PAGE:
The town fathers sometimes worried that there was not enough going on to amuse young people in Boulder, but once she got to the University of Colorado Stafford found plenty to keep her busy. Indeed, one has to admire the sheer amount of perversity, experiment, high drama and self-destruction she managed to wrest out of a Rocky Mountain education, along with her degrees in literature: bouts of Catholic mysticism, modelling in the nude for art students, heavy drinking, whisky enemas, and a sensational ménage à trois with lesbian undertones that ended in the suicide of its femme fatale leader, Lucy McKee Cooke. For much of her life, Stafford attempted to write about this material in unsatisfactory and unpublished books.
In college she had received encouragement for her work from one of her professors, Irene McKeehan, whose impeccable suits and medieval scholarship offered her her first adult model of the woman intellectual. It was largely McKeehan’s example which persuaded her to go to Heidelberg in 1936 as a graduate student in Anglo-Saxon and philology. Later a series of women writers and editors – Evelyn Scott, Caroline Gordon, Katherine White, Eve Auchincloss – would offer nurture and support. But Stafford never had much respect for women. The women writers she admired show up in marginal, often diminished ways in the biographies. She named her cat George Eliot, and planted references to Louisa May Alcott’s writing desk in her novels. In her correspondence with male friends from the university, Stafford began to create various self-mocking female personae – ‘Bessie Barnstable’ or ‘Florence Nightgown’ – who wrote in an exaggerated jocular backwoods slang. These rube voices would re-emerge in the Seventies in the weird lingo of her harshly anti-feminist columns in the New York Times and Esquire. For a dismal stretch after returning from Germany, she taught English composition to the young ladies at Stephens Junior College in Missouri. Feeling awkward and shabby beside the ‘pretty, featherheaded students’, Stafford reacted with disproportionate wrath, calling the college ‘the biggest Whore House west of the Mississippi’ and her students ‘loathsome little bitches who are homesick and have rumps like a kitchen stove’.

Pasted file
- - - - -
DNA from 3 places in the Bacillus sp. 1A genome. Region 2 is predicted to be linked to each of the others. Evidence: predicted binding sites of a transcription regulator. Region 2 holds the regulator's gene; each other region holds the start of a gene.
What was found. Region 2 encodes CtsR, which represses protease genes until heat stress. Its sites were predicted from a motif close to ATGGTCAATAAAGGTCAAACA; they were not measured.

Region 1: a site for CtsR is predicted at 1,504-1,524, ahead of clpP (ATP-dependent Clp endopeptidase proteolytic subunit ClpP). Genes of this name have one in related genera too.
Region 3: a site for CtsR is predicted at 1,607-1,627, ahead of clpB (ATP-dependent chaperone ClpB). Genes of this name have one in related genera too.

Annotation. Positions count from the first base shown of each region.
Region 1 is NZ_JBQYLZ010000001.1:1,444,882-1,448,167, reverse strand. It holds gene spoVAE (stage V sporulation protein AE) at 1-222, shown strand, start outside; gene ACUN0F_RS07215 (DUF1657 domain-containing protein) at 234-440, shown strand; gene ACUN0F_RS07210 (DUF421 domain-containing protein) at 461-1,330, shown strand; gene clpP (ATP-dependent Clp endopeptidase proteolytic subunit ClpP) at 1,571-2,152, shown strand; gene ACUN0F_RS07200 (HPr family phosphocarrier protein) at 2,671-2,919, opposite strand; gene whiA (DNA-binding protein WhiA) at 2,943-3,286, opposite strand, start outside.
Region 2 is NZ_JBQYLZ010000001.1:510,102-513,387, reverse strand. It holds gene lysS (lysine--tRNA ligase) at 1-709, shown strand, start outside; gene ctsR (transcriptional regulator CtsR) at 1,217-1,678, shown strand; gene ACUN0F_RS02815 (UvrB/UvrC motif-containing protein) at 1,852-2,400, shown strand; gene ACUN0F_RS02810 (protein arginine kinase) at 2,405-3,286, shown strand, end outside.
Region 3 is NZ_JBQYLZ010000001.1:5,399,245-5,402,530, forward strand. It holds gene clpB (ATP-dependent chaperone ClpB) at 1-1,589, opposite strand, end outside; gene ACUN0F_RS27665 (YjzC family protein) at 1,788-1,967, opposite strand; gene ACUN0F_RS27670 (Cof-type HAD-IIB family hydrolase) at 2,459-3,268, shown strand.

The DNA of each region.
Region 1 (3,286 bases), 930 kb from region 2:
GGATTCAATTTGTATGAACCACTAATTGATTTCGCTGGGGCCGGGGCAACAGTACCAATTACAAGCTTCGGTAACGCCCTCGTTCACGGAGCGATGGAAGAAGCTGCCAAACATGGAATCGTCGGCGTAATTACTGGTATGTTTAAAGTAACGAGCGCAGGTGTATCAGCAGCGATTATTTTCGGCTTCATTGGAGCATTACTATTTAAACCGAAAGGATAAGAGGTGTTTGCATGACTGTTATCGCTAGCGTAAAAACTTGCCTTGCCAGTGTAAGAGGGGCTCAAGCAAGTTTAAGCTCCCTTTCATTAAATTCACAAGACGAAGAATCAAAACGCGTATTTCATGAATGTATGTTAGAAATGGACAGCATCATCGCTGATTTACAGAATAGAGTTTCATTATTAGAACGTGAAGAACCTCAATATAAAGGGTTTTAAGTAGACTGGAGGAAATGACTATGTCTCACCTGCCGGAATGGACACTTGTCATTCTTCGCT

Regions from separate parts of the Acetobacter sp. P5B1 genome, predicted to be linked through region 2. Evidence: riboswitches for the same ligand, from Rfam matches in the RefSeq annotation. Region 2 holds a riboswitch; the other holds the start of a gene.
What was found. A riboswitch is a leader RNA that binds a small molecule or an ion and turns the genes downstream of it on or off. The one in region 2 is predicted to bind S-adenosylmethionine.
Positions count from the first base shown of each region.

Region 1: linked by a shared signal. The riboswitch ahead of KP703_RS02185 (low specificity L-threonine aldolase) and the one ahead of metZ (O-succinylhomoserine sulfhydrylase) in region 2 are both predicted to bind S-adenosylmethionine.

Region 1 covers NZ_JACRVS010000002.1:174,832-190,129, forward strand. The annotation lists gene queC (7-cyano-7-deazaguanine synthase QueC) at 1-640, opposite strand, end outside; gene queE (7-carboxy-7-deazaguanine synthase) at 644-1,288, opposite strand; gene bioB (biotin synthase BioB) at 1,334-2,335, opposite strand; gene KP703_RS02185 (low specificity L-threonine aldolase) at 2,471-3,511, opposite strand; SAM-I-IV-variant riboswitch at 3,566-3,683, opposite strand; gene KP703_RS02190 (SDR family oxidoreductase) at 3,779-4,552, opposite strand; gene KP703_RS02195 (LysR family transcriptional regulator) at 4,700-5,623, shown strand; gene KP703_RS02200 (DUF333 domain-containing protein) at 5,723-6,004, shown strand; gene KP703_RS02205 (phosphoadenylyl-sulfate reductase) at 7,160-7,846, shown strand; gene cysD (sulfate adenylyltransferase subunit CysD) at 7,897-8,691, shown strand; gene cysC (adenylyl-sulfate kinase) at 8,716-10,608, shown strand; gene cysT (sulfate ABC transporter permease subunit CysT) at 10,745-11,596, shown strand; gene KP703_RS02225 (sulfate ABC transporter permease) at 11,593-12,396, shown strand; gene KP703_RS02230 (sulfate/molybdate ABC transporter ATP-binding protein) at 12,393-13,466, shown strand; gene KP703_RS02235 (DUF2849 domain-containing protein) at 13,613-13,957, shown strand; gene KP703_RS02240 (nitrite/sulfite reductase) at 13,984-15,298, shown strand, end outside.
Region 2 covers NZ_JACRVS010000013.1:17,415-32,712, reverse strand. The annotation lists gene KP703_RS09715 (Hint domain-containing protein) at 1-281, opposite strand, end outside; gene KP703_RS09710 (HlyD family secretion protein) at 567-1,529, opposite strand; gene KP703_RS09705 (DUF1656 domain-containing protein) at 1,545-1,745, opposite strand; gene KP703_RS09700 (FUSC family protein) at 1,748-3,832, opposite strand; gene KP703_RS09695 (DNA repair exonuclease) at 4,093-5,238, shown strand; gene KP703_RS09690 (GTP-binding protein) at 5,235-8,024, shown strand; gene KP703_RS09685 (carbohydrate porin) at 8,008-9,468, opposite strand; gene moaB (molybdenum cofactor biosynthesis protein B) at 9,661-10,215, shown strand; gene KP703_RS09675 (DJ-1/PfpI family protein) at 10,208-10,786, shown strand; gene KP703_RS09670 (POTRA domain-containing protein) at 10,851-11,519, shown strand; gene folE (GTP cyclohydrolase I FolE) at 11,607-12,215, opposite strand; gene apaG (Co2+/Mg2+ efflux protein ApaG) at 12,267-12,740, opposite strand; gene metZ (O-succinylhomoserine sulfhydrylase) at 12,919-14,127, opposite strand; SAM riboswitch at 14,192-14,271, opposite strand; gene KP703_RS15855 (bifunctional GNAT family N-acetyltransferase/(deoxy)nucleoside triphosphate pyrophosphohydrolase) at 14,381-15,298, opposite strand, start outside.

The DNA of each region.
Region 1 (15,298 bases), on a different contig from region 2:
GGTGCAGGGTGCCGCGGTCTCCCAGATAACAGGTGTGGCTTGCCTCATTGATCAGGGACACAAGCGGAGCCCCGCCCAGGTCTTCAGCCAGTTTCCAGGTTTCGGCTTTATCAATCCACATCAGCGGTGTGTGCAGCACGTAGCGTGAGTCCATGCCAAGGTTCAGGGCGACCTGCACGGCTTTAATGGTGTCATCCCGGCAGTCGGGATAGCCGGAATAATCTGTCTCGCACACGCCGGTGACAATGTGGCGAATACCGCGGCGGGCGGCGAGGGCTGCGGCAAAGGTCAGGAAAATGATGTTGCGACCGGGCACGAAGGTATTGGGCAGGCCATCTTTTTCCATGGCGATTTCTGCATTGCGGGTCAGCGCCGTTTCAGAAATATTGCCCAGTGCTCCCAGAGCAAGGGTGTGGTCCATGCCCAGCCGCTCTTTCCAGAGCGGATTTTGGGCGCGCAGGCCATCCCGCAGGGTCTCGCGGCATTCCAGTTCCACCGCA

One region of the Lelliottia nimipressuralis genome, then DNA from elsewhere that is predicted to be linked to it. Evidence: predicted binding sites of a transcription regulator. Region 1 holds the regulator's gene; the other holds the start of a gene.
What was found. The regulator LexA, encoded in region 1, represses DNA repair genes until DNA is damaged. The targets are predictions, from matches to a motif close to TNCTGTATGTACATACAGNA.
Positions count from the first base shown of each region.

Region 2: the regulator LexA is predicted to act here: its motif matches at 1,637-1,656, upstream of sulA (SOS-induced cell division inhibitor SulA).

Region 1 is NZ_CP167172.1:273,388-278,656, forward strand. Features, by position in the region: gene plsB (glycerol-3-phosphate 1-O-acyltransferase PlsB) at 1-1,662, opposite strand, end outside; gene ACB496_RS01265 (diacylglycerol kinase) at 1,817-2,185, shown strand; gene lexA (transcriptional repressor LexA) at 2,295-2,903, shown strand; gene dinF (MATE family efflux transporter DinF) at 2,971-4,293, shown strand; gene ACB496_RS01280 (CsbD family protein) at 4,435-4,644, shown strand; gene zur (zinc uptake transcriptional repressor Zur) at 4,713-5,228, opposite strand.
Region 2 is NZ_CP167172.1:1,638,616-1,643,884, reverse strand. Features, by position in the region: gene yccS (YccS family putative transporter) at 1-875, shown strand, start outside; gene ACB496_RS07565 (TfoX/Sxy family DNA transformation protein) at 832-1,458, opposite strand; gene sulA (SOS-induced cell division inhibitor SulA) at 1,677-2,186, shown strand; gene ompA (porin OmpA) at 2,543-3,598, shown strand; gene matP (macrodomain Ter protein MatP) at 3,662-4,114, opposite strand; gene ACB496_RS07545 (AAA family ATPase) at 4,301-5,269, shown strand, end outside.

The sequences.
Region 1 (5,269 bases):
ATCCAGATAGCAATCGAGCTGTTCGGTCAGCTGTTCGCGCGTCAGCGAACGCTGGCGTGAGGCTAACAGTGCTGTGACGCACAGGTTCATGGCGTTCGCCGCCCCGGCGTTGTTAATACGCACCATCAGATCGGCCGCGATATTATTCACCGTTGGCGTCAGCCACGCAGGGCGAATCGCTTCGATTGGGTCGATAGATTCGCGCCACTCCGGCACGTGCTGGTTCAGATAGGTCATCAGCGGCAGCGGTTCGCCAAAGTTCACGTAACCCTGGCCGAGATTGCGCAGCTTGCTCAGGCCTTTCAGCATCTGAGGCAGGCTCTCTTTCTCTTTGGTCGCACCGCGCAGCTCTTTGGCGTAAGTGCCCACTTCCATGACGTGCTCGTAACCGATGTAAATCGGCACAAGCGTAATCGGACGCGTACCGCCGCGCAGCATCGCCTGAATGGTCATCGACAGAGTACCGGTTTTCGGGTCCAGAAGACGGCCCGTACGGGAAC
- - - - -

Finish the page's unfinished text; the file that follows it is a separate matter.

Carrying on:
Yet Stafford also realised that scathing mockery of women would not free her from the need to confront the problems of female sexuality and creativity in her own life and work. ‘Why is it,’ she wrote to Robert Hightower, ‘that a woman cannot write a book like A Portrait of the Artist? I mean, why is it that her experiences cannot be those of a man?’ In her earlier work, she conscientiously apprenticed herself to male models, Thomas Wolfe, Joyce, Proust, and wrote in a stilted, affected prose very different from her journals and letters. It was only with The Mountain Lion, and out of her profound identification with its ugly, lonely child-heroine, that she began to create an individual voice, satirical and powerful. Molly is killed by her brother in an accident which is a rite of passage for him, a final repudiation of all that is shamefully feminine and vulnerable in himself. In The Catherine Wheel, Stafford explained, she tried to create a heroine ‘with a male mind in which there is such and such a compartment for literature and such a one for love, but in the end she will be faced with the realisation that a woman’s mind can never be neatly ordered and every experience is tinged by every other one.’